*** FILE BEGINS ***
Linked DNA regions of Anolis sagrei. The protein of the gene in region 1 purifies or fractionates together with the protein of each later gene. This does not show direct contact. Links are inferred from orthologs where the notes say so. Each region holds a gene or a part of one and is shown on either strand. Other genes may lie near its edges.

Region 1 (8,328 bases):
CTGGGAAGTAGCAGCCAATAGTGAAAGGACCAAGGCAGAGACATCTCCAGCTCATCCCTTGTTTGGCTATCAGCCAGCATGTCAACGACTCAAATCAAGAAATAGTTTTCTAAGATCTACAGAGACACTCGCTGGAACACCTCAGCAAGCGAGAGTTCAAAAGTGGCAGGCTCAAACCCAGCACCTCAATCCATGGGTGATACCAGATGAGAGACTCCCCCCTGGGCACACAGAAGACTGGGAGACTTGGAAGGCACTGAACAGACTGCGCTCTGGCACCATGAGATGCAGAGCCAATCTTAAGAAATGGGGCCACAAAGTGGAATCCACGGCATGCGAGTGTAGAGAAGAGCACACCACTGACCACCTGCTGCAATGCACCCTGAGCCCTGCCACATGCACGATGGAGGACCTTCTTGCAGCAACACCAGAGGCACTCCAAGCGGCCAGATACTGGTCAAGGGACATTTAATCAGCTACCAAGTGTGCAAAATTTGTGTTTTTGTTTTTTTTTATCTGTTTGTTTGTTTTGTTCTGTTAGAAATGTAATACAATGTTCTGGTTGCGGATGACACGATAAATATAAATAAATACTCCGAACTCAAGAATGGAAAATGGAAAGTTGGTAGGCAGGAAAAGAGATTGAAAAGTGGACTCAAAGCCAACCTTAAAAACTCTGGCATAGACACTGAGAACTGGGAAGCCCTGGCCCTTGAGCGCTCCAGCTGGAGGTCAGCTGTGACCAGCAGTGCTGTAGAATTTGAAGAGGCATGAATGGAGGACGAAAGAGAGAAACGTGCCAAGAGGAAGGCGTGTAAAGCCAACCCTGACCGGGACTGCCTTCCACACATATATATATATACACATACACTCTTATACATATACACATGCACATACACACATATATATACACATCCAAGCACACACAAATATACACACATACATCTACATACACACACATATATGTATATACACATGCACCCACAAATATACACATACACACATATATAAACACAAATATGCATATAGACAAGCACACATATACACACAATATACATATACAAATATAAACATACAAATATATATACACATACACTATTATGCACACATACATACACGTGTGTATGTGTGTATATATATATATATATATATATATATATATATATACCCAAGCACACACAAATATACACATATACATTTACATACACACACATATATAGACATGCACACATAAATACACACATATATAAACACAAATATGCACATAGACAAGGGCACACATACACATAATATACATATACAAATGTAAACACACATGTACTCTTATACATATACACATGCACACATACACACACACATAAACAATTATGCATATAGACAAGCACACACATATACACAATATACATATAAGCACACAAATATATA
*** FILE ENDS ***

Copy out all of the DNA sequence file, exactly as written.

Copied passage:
Linked DNA regions of Anolis sagrei. The protein of the gene in region 1 purifies or fractionates together with the protein of each later gene. This does not show direct contact. Links are inferred from orthologs where the notes say so. Each region holds a gene or a part of one and is shown on either strand. Other genes may lie near its edges.

Region 1 (8,328 bases):
CTGGGAAGTAGCAGCCAATAGTGAAAGGACCAAGGCAGAGACATCTCCAGCTCATCCCTTGTTTGGCTATCAGCCAGCATGTCAACGACTCAAATCAAGAAATAGTTTTCTAAGATCTACAGAGACACTCGCTGGAACACCTCAGCAAGCGAGAGTTCAAAAGTGGCAGGCTCAAACCCAGCACCTCAATCCATGGGTGATACCAGATGAGAGACTCCCCCCTGGGCACACAGAAGACTGGGAGACTTGGAAGGCACTGAACAGACTGCGCTCTGGCACCATGAGATGCAGAGCCAATCTTAAGAAATGGGGCCACAAAGTGGAATCCACGGCATGCGAGTGTAGAGAAGAGCACACCACTGACCACCTGCTGCAATGCACCCTGAGCCCTGCCACATGCACGATGGAGGACCTTCTTGCAGCAACACCAGAGGCACTCCAAGCGGCCAGATACTGGTCAAGGGACATTTAATCAGCTACCAAGTGTGCAAAATTTGTGTTTTTGTTTTTTTTTATCTGTTTGTTTGTTTTGTTCTGTTAGAAATGTAATACAATGTTCTGGTTGCGGATGACACGATAAATATAAATAAATACTCCGAACTCAAGAATGGAAAATGGAAAGTTGGTAGGCAGGAAAAGAGATTGAAAAGTGGACTCAAAGCCAACCTTAAAAACTCTGGCATAGACACTGAGAACTGGGAAGCCCTGGCCCTTGAGCGCTCCAGCTGGAGGTCAGCTGTGACCAGCAGTGCTGTAGAATTTGAAGAGGCATGAATGGAGGACGAAAGAGAGAAACGTGCCAAGAGGAAGGCGTGTAAAGCCAACCCTGACCGGGACTGCCTTCCACACATATATATATATACACATACACTCTTATACATATACACATGCACATACACACATATATATACACATCCAAGCACACACAAATATACACACATACATCTACATACACACACATATATGTATATACACATGCACCCACAAATATACACATACACACATATATAAACACAAATATGCATATAGACAAGCACACATATACACACAATATACATATACAAATATAAACATACAAATATATATACACATACACTATTATGCACACATACATACACGTGTGTATGTGTGTATATATATATATATATATATATATATATATATATACCCAAGCACACACAAATATACACATATACATTTACATACACACACATATATAGACATGCACACATAAATACACACATATATAAACACAAATATGCACATAGACAAGGGCACACATACACATAATATACATATACAAATGTAAACACACATGTACTCTTATACATATACACATGCACACATACACACACACATAAACAATTATGCATATAGACAAGCACACACATATACACAATATACATATAAGCACACAAATATATA